>>so on up to the ultimate superclass. In other words, all attribute
    >>lookup uses the method resolution order ...

    >
    >
    > So what I did is correct? It does work, but why don't I have to define
    > the list as self.menu_items as well?


    The first point is that the name "self" isn't in scope at the point you
    make the assignment: it's a local variable (strictly, it's a parameter,
    but they are treated the same as locals) to each method, and when the
    method is called it's a reference to the specific instance whose method
    was called (technically, the instance o which the method is bound).

    You could assign self.menu_items in the __init__() method, but it
    wouldn't really have any advantages given that names in class scope are
    reachable via the name resolution mechanism.

    Note that the def statement is also executed in class scope, which is
    why the method names are class-relative. Python has a special method
    binding feature that changes a call like

    instance.method(a1, a2)

    into

    (instance.__class__).method(instance, a1, a2)

    This is where the reference to self "magically" appears from in method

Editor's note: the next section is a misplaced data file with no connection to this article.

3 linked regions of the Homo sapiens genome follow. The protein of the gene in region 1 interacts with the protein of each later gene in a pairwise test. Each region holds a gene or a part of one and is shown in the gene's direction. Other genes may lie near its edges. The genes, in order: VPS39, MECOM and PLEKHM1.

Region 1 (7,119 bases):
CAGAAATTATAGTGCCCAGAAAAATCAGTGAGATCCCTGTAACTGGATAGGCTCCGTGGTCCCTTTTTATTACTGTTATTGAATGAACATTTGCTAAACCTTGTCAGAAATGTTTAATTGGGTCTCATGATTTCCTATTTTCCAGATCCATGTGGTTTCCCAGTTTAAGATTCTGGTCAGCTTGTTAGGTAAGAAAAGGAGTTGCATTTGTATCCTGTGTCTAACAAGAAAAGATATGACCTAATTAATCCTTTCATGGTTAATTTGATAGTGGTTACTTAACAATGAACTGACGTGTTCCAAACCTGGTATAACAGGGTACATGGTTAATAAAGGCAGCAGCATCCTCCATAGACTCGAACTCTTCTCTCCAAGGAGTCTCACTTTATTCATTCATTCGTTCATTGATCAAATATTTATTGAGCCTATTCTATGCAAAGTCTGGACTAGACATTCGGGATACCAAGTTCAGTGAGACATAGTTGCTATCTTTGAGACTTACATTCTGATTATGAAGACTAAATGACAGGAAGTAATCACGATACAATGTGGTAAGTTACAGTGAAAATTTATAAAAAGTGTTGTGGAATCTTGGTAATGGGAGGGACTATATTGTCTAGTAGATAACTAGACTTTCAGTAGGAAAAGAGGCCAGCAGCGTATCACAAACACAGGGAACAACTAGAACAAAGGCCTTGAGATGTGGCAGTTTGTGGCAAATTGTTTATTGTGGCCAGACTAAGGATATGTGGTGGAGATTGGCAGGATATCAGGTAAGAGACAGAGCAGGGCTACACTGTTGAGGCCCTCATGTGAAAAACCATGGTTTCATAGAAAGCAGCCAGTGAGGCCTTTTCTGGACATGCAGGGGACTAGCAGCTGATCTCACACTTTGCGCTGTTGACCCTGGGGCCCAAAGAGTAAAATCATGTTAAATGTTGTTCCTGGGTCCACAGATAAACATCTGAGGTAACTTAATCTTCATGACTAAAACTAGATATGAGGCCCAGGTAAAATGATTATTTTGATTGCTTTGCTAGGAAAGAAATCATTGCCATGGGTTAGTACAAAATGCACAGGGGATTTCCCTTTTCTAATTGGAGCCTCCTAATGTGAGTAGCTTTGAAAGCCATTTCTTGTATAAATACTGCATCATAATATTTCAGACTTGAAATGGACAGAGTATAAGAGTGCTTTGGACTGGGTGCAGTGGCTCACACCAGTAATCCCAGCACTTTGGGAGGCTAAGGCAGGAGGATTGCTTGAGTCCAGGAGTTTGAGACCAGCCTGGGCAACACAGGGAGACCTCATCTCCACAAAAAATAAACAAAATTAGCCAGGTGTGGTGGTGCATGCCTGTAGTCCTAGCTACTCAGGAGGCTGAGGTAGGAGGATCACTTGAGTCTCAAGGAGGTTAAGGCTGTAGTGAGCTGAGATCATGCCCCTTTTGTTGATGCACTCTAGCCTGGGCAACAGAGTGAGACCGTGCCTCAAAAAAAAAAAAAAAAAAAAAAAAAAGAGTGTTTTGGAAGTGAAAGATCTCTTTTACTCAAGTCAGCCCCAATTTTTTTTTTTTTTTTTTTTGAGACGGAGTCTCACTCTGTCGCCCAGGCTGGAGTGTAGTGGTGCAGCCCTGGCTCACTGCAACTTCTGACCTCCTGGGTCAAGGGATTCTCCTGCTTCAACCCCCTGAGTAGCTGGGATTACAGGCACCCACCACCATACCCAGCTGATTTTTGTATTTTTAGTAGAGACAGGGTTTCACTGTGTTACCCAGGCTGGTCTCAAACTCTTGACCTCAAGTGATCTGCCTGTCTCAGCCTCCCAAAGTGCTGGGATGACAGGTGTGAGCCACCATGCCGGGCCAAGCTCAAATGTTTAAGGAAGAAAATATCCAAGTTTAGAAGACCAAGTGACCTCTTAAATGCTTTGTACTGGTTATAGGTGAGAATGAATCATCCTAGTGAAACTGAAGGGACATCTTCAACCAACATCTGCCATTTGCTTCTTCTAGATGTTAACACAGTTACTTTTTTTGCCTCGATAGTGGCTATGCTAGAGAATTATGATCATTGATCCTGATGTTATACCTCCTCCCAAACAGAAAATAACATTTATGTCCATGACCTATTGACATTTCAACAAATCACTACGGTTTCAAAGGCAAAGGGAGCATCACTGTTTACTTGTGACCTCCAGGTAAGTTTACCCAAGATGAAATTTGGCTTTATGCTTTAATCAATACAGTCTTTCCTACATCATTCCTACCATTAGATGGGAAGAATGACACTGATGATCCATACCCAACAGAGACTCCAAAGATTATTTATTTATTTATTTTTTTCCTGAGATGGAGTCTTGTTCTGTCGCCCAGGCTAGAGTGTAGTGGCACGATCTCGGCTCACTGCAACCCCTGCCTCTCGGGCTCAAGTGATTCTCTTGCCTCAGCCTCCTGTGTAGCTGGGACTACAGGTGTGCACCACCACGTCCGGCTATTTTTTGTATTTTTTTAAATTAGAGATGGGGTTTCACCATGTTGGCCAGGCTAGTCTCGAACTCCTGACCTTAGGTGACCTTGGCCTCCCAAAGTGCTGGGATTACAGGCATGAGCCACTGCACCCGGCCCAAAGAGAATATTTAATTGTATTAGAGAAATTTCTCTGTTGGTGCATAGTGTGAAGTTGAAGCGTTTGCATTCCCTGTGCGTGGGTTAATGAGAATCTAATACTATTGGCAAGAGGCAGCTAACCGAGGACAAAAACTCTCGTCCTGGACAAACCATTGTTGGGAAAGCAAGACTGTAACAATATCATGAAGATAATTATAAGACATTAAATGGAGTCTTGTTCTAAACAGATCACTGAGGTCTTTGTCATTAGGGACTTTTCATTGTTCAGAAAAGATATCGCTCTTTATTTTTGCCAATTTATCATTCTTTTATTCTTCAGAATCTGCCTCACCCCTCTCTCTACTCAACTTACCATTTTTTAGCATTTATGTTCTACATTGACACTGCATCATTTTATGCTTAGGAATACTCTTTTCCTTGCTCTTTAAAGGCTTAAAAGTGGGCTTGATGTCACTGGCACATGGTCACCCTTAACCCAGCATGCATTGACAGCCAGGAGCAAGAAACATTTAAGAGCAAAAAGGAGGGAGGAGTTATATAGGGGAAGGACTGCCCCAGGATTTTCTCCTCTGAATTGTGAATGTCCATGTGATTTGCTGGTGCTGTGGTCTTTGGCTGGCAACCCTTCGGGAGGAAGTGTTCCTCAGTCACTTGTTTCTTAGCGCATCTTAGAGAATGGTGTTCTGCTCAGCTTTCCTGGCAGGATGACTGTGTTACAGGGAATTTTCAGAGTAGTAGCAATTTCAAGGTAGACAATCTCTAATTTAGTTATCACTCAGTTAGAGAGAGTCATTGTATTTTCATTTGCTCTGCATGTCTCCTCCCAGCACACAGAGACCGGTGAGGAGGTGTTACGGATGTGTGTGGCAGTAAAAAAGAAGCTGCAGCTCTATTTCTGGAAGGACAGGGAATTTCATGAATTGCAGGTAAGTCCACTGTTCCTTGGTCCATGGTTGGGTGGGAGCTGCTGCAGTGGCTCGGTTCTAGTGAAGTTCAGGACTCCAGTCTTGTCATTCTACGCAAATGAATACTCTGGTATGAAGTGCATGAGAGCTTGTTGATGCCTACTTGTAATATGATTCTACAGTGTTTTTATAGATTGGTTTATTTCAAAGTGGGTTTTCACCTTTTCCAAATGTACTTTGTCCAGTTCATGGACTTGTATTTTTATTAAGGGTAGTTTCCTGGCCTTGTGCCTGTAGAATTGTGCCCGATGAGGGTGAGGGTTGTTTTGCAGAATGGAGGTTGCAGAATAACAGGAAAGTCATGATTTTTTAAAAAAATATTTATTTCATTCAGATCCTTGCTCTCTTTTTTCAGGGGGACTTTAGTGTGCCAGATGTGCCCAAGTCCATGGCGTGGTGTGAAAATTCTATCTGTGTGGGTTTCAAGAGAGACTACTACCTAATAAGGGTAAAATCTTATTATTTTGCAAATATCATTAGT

calls.

    regards
    Steve
    --
    Steve Holden +44 150 684 7255 +1 800 494 3119
    Holden Web LLC/Ltd http://www.holdenweb.com
    Skype: holdenweb http://holdenweb.blogspot.com
    Recent Ramblings http://del.icio.us/steve.holden
     
    Steve Holden, Oct 1, 2006
    #5
  6. John Salerno

    John Salerno Guest

    James Stroud wrote:

    > This is because that list is an attribute of the class. Instances have a
    > reference of this class attribute, but it can be replaced by an
    > attribute of the instance with self (self is a reference to the instance
    > and not the class. This example might help:


    Ah, I see! So within my create_menubar() method, would it better to
    refer to menu_items as DataAccessFrame.menu_items? Or does it not matter
    in this case, since I'm not reassigning it per instance?
     
    John Salerno, Oct 1, 2006
    #6